Original article can be found at - Inbound Logistics April 2019
While shippers face the difficult market conditions of tight capacity and heightened customer demands, they are also challenged to find transportation cost savings and improve customer satisfaction. In the wake of double digit freight cost percentage increases, many transportation managers are scrambling to stabilize transportation budgets for the coming years. They are looking to secure the best truckload performance and rates as companies cannot afford to follow in the same footsteps as 2018.
Studies show that the typical cost of carrying inventory is 10.6% of the inventory value. The highest performing manufacturers with the most profitability growth potential spend 7.4% while the lowest performers spend double on inventory (up to 14%!) Because there is a 77% correlation between profitability and inventory turns, it’s important for manufacturers to keep inventory levels as low as possible and to sell inventory as quickly as possible.
The Distribution Director for one of our packaging clients in Wisconsin was challenged with limited transportation data visibility and increasing freight costs. As transportation cost was rising more than the average double-digit gains the industry experienced, both finance and leadership began to look for a stable budget solution to offset costs and grow profit margins.
When I was the VP of Transportation Management Solutions, for a large trucking company I competed against providers offering JDA and other platforms. I sold Oracle and MercuryGate solutions to mid-market manufacturers and distributors. While I was a major proponent for these platforms, I learned that TMS platforms have not evolved to support LTL and parcel needs.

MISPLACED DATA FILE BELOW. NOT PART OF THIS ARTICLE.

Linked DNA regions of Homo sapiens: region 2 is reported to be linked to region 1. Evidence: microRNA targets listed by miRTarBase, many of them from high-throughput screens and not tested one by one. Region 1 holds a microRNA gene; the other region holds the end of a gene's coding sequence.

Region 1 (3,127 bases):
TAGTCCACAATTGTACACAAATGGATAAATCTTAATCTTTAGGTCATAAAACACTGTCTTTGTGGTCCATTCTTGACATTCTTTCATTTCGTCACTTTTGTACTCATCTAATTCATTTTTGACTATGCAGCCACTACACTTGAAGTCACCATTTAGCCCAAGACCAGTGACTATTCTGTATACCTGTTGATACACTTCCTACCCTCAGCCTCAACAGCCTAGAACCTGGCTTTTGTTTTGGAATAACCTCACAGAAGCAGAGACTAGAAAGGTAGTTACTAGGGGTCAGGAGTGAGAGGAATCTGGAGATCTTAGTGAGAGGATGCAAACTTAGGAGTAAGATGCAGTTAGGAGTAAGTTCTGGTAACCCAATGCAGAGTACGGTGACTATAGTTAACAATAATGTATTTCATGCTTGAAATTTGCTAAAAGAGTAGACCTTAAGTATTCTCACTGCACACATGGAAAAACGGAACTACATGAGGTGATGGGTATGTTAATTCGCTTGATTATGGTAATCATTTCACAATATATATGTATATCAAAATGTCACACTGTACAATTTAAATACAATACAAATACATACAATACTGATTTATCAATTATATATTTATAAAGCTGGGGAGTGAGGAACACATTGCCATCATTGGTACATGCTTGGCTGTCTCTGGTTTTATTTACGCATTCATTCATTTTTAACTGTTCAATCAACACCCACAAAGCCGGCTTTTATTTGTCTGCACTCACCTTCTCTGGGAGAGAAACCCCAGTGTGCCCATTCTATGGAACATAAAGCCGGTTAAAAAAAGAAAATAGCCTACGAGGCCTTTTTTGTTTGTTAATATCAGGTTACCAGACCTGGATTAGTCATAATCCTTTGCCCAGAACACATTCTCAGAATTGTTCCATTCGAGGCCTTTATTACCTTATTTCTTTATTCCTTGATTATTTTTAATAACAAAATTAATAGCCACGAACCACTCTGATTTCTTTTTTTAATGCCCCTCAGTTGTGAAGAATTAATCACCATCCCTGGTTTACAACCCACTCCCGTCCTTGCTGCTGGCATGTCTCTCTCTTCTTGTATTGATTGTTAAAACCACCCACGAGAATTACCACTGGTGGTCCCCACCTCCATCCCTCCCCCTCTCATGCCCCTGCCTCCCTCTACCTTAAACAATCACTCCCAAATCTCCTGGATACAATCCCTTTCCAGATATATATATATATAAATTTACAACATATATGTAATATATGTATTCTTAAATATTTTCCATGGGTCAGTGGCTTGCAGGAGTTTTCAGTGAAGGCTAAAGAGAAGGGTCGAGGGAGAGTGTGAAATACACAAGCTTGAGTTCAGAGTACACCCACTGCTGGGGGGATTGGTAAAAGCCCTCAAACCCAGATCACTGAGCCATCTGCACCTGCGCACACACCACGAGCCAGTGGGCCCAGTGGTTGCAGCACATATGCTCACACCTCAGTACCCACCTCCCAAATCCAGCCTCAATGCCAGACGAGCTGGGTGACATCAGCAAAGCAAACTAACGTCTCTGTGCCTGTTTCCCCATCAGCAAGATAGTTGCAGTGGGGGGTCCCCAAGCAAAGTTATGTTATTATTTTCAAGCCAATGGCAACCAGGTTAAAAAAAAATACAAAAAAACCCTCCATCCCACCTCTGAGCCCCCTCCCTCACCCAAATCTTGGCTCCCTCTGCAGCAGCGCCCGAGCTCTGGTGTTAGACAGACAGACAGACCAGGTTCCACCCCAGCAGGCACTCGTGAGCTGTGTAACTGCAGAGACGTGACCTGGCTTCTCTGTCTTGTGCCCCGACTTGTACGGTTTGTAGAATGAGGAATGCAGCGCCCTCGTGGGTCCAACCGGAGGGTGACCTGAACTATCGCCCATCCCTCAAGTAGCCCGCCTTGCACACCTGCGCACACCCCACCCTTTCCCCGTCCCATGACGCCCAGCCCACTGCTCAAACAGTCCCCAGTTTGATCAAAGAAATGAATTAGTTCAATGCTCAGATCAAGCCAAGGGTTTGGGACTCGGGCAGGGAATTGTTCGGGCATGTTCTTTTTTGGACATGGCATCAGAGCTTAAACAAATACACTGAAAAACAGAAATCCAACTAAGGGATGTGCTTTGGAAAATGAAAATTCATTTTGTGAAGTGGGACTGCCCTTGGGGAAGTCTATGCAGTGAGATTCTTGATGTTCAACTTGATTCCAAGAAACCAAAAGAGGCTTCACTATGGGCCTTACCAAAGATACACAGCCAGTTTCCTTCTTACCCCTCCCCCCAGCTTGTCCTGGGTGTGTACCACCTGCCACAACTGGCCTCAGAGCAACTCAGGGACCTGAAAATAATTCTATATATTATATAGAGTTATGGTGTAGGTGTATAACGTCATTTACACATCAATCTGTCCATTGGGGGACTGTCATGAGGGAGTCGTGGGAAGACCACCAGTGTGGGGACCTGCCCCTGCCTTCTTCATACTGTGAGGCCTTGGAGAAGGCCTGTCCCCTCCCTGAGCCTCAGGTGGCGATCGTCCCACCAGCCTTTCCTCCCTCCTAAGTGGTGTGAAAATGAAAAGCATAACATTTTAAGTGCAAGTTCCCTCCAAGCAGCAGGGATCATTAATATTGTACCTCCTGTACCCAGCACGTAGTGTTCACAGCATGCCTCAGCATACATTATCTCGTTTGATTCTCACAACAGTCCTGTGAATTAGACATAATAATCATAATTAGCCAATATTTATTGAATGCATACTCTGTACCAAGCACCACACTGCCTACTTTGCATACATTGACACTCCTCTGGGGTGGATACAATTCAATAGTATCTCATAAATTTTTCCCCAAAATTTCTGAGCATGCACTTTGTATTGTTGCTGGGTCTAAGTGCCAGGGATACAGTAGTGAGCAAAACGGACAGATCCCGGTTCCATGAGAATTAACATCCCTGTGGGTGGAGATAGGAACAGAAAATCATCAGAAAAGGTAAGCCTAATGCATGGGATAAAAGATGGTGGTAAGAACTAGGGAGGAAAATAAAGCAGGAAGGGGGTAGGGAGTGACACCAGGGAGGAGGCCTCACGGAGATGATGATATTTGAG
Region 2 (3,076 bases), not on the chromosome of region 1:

On-time, in-full scores for Wal-Mart’s top 75 suppliers -- including Unilever -- had been as low as 10 percent. Not one had reached the 95 percent long-term target, hurting the retailer's ability to improve product availability to compete with Amazon, which provides consumers with the products they want, when they want it at the price they want it. The retailer is losing an estimated $1B due to product unavailability as products are not being shipped on time, in full or products are arriving too early cluttering back rooms slowing time-to-shelf.
Frustrated with the lack of automation, streamlining and “service” that 3PL providers are delivering, mid-market supply chains who are tired of being under-served have been moving to rising SaaS, cloud and other platforms that promise to make their supply chains efficient. There are also mid-market supply chains that know they need a TMS but because of the lower cost of entry, they’re going with these solutions versus the outsourced solution.
On average, mid-market supply chains ($50M to $150M) replace supply chain providers every 2 to 3 years as they are not achieving continuous ROI improvement and they are not getting the attention they deserve. They’re too big for the small supply chain operators who do not have the technology and processes in place to manage $50M to $150M in supply chain spend. And, they are not large enough to garner the strategic attention from the big industry players who are choosing to focus their improvement energy on the Apple’s and Nike’s that are providing higher supply chain revenues.